This development and shift in position follows the issue of a new investment mandate to the CEFC in December 2015 by former Environment Minister Hunt and Minister Cormann. The mandate directed the CEFC to focus its attention on emerging and innovative technologies, energy efficiency and clean energy technologies. This was a change to, and a tempering of, a draft mandate put to the CEFC in June 2015 by the then Treasurer Joe Hockey and Minister Cormann that would have largely precluded further investments in wind and small-scale and changed the mix in favour of large-scale solar. The emphasis was, instead, to be on investment in new and emerging technologies and not in established, mature technologies with existing access to mainstream finance.

In early 2016, the CEFC announced that it would be providing $9.1 million to the University of Melbourne to fund renewable energy and energy efficiency projects at the University.

Ramping up solar

Concern had been raised that where ‘Australia falls behind in the global solar rankings, is in the large scale sector.’ It had also been reported that ‘Australia still sources more of its power from fossil fuels than other comparable countries in the world and we’re not even in the top 10 for wind and [large scale] solar capacity.’ In September 2015, the CEFC and ARENA stated that they were targeting an additional 300 MW of large scale solar in two new funding programs.

In April 2016 Ministers Hunt and Porter announced that the Turnbull Government would provide $3.3 million funding to support the Alkimos Beach residential storage trial from 2016-2020, which combines community-scale battery energy storage and solar. The media release also noted that Australia has the ‘highest per capita rate of household solar in the world’. Minister Hunt has previously stated that the Government was investing in emerging battery storage technologies and had plans to accelerate the deployment of battery storage in Australian households. Minister Hunt has also said he wants Australia to become number 1 in the deployment of battery storage.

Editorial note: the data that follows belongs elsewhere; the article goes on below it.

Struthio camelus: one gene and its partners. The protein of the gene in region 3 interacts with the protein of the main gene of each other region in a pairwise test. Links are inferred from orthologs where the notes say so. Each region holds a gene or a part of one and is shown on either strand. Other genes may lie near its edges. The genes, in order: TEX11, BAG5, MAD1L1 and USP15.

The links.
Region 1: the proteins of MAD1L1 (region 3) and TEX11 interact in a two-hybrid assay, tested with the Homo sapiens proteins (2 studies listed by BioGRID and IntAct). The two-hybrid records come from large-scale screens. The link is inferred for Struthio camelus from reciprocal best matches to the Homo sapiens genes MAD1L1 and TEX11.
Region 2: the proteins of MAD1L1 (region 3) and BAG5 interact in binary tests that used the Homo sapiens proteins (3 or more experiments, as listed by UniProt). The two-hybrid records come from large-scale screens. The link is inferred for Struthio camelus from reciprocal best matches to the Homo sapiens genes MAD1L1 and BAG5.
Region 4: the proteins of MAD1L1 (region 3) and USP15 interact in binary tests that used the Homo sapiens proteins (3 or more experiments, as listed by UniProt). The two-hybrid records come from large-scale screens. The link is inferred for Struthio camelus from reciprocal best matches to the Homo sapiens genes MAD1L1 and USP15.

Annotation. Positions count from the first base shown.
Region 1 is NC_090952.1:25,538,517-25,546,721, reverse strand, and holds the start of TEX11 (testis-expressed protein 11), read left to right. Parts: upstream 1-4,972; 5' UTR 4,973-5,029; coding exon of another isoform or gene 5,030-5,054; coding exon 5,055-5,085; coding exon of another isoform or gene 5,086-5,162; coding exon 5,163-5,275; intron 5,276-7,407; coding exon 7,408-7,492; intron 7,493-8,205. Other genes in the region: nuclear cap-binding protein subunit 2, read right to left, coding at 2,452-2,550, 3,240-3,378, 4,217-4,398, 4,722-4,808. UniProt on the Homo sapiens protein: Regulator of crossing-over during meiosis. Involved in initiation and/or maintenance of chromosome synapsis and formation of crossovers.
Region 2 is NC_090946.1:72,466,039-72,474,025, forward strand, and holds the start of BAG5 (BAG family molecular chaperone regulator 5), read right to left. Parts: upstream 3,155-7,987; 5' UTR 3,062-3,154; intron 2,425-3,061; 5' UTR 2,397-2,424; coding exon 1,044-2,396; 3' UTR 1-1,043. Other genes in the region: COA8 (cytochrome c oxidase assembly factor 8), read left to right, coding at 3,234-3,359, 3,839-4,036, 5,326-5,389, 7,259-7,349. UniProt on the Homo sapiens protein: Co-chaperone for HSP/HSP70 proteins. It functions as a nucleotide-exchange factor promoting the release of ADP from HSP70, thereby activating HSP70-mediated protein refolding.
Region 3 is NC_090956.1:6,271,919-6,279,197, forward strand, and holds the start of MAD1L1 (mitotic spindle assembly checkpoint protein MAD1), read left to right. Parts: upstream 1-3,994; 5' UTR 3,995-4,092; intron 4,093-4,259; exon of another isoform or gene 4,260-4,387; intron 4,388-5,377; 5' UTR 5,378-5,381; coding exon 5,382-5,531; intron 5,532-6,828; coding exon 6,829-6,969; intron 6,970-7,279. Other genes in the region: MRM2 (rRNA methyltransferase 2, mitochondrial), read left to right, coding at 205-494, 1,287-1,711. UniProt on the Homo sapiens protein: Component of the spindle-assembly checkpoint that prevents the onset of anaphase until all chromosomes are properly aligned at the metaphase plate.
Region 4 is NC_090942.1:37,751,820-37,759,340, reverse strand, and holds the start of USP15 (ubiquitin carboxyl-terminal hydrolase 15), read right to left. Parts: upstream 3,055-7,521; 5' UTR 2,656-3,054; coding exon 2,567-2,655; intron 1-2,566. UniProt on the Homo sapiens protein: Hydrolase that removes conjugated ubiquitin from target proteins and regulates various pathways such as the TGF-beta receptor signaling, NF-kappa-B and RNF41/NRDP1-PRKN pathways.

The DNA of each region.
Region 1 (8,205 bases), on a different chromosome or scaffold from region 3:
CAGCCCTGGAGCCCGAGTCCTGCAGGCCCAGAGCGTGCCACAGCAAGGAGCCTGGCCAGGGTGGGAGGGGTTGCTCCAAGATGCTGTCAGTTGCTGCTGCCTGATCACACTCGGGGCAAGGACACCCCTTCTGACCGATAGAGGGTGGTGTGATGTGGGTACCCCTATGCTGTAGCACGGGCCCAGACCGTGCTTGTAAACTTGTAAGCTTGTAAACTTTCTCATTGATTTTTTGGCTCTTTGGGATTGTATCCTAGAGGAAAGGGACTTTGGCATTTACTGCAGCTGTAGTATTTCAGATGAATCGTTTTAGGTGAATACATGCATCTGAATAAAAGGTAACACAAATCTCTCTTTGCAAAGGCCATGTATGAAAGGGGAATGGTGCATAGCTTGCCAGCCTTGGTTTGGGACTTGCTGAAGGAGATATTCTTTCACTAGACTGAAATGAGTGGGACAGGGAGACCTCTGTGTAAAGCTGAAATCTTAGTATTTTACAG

Clean Energy Innovation Fund

In March 2016 Prime Minister Turnbull and Environment Minister Hunt announced the creation of a new Clean Energy Innovation Fund (CEIF) which will be allocated $100 million annually for ten years and funded out of the CEFC’s $1 billion allocation. This coincided with what some commentators described as a corresponding defunding of ARENA. The CEIF will be jointly managed by the CEFC and ARENA. The CEIF will provide loans to businesses rather than grants, and will ‘support emerging technologies which make the leap from demonstration to commercial deployment.’ The CEIF’s focus will be on projects such as ‘large-scale solar with storage, offshore energy, biofuels and smart grids.’ The announcement of this initiative would also seem to align with Australia’s Paris commitment to invest ‘new money’ in clean energy innovation.

Low Emissions Technology Roadmap

In May 2016, Minister Frydenberg announced that the Government was commissioning the CSIRO to develop a ‘technology neutral’ Low Emissions Technology Roadmap that will highlight areas of potential growth in Australia’s clean technology sector and map the development of new emissions reduction technologies. However, there was no detail about what this may involve; whether there will be ongoing funding to support these technologies, and if they will be developed in time to meet Australia’s 2030 emissions reduction target. Also necessary for an investment in these technologies is a consideration of the relative price of coal, which is falling.

State and territory renewable energy

Also of significance in the renewable energy sector are the actions and initiatives of state and territory governments. State and territory governments have announced their own targets to support the renewable energy sector.

In June 2016, the Victorian Government announced ‘ambitious renewable energy targets to create thousands of new jobs and cut the state’s greenhouse gas emissions.’ The Victorian Renewable Energy Target (VRET) will commit the state to generating 25 per cent of its electricity from renewable energy by 2020, and 40 per cent by 2025. It is expected that VRET will be based on a similar mechanism to the scheme used in the Australian Capital Territory, which has managed to avoid the uncertainty that has affected the renewables industry in recent years. 

In 2014, South Australia announced a target of sourcing 50 per cent its electricity from renewable energy by 2025, although it is already above 40 per cent at present and this policy is dependent on federal policies. In 2015, Queensland committed to generating 50 per cent of its energy from renewable sources by 2030 and to ensure that one million of its homes had rooftop solar by 2020.

These commitments translate to a considerable expansion of the future supply of electricity from renewable sources.

Further reading

Clean Energy Council, Power Shift: A blueprint for a 21st century energy system, April 2016.